Definition of research in English:

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Pronunciation: /ˈrēˌsərCH/


1The systematic investigation into and study of materials and sources in order to establish facts and reach new conclusions: we are fighting meningitis by raising money for medical research
More example sentences
  • The fact is that medical research is not concerned with the welfare of animals, and nor should it be.
  • A place for qualitative research in systematic reviews now seems established.
  • It is salutary to wonder how much more beneficial it would have been to have spent these sums of money on medical research.
investigation, experimentation, testing, analysis, fact-finding, fieldwork, examination, scrutiny
experiment(s), experimentation, test(s), testing, inquiry/inquiries, study/studies
1.1 (researches) Acts or periods of investigation and study: his pathological researches were included in official reports
More example sentences
  • Taxation, diminished by nine-tenths, served only for the maintenance of internal order, the security of life and property, the support of schools, and the encouragement of new researches.
  • Further researches proved that an interrupted current in any coil gave out at each interruption such intense extra currents that the whole atmosphere in the room would have a momentary invisible charge, which became evident if a microphonic joint was used as a receiver with a telephone.
  • Subsequently two other larger researches were planned but none of them were completed.
1.2 [as modifier] Engaged in or intended for use in investigation and discovery: a research student a research paper
More example sentences
  • He remained there for 50 years, and on retirement signed on as a research student.
  • When he had been there only about a year, a new research student asked if they could fix a time for a regular weekly meeting.
  • I'm currently writing a short research paper on links between magic and technology.


[with object]
1Investigate systematically: she has spent the last five years researching her people’s history [no object]: the team has been researching into flora and fauna
More example sentences
  • The actress plays Eve, a beautiful scientist researching into the working of the human heart.
  • He was researching into the production of artificial rubber and fuel.
  • You now have an explanation for your second point, that the hours were spent in researching into the law and matters of that kind.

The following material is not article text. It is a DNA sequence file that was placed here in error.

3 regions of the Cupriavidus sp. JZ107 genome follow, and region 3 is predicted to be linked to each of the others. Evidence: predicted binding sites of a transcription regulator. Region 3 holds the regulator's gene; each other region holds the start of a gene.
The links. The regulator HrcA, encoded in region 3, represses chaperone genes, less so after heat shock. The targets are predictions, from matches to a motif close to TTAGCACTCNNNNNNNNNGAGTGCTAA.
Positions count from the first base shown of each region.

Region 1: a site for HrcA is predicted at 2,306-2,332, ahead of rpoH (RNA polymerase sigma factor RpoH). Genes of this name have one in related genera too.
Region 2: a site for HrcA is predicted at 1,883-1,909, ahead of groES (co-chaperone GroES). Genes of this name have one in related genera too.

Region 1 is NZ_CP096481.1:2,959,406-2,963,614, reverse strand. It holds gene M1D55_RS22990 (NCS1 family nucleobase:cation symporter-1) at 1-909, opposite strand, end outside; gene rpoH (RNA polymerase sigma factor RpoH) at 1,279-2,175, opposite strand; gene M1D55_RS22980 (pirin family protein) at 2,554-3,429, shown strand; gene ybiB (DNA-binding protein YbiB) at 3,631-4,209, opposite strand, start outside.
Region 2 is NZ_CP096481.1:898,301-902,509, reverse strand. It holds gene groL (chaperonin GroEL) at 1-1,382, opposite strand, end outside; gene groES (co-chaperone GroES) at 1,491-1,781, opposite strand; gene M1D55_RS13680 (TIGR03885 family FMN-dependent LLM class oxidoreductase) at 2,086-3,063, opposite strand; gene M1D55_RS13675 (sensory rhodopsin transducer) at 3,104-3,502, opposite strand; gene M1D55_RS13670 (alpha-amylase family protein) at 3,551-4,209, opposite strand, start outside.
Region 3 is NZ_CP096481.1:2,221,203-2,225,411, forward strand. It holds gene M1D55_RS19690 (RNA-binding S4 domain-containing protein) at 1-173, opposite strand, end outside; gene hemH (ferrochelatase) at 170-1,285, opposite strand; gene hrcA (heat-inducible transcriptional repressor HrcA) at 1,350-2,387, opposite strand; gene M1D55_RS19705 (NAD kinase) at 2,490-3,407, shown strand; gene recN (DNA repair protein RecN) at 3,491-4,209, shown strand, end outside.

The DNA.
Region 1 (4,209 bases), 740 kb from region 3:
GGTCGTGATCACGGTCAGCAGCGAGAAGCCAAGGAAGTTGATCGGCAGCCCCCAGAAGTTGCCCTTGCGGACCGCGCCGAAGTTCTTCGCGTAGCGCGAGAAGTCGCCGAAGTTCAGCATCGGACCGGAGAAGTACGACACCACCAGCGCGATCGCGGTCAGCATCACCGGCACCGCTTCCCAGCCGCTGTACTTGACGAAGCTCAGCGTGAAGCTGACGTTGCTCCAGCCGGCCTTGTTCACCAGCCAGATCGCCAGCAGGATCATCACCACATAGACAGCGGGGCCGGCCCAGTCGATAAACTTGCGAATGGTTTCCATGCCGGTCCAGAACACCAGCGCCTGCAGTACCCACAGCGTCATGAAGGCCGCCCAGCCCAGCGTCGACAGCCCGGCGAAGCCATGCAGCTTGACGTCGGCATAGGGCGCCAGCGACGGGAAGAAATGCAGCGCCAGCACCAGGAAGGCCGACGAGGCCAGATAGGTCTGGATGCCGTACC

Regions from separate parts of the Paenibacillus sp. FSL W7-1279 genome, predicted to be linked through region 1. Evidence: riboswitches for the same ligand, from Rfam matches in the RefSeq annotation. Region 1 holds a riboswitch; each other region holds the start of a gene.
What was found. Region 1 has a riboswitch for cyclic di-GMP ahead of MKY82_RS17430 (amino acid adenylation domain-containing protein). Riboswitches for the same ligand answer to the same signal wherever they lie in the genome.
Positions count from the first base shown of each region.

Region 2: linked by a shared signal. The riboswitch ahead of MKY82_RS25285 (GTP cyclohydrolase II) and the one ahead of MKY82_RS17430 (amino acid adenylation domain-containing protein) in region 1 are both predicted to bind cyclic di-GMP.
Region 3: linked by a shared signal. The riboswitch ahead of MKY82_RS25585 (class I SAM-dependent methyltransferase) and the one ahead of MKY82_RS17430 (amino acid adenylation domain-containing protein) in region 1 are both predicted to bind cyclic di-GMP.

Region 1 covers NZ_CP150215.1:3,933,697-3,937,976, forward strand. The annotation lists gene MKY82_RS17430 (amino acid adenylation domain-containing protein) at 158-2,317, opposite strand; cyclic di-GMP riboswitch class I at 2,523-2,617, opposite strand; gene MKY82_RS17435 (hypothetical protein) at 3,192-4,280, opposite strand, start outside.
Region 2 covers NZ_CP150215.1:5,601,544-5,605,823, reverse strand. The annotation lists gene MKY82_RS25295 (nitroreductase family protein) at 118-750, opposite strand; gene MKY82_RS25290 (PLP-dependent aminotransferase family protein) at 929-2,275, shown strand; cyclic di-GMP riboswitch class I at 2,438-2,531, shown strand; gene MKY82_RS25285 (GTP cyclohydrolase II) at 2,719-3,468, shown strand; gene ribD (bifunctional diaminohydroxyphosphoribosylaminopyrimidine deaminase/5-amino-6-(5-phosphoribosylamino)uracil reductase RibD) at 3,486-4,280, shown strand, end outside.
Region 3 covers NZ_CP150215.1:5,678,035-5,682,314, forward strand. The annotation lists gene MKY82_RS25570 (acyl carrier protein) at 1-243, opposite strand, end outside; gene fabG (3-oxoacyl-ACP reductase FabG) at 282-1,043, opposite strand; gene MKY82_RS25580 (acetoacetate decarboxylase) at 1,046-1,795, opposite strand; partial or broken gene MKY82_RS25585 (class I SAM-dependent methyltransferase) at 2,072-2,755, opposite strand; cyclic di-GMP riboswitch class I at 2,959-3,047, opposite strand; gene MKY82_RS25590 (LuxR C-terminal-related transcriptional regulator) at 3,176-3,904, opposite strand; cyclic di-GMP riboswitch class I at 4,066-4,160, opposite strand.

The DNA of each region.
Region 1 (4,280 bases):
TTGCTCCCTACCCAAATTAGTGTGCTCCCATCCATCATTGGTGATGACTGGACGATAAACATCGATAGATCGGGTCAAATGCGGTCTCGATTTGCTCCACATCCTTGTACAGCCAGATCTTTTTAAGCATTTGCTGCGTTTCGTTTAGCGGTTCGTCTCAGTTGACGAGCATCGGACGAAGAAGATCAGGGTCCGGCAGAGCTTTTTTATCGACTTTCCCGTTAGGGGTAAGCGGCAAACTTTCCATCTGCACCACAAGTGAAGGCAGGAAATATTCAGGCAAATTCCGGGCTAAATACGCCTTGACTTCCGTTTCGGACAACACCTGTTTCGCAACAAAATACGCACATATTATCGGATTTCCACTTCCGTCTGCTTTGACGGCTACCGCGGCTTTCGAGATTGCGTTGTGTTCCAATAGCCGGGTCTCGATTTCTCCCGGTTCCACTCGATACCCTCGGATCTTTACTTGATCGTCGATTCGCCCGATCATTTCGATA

study, read, read up on, sift through, look into
informal check out
1.1Discover facts by investigation for use in (a book, program, etc.): I was in New York researching my novel (as adjective, with submodifier researched) this is a well-researched and readable account
More example sentences
  • While researching the book he decided to have a drink in every bar that bears his name, and there are plenty of those.
  • We will also be researching the international market and following the trends in color.
  • Her day starts with a round of toast and, if she is not researching the programme, she looks after the show's guests for the day.


The traditional pronunciation of research in British English puts the stress on the second syllable, -search. In US English, the stress nearly always comes on the re-. The US pronunciation is becoming more common in British English and, while some traditionalists view it as incorrect, it is now generally accepted as a standard variant of British English.



Example sentences
  • As you are doing your various modules, begin to think about whether there are any topics that might interest you and that might provide you with a researchable area.
  • At that time, participants agreed that the complex issues were researchable, and that good studies would lead to interventions with real impact,’ he added.
  • Additionally, the idea that psychoanalytic theories of spectatorship do not generate researchable questions should be rejected.


Late 16th century: from obsolete French recerche (noun), recercher (verb), from Old French re- (expressing intensive force) + cerchier 'to search'.

  • search from Middle English:

    This is from the Old French verb cerchier from late Latin circare ‘go round’, from Latin circus ‘circle’. The main semantic strands are ‘explore thoroughly’ (search the premises) and ‘try to find’ (search out the truth), both of which have been present from the start. In research (late 16th century) the prefix re- is an intensifier of the meaning. The Old English equivalent seek is unconnected, going back to an Indo-European root shared by Latin sagire ‘perceive by scent’.

For editors and proofreaders

Syllabification: re·search

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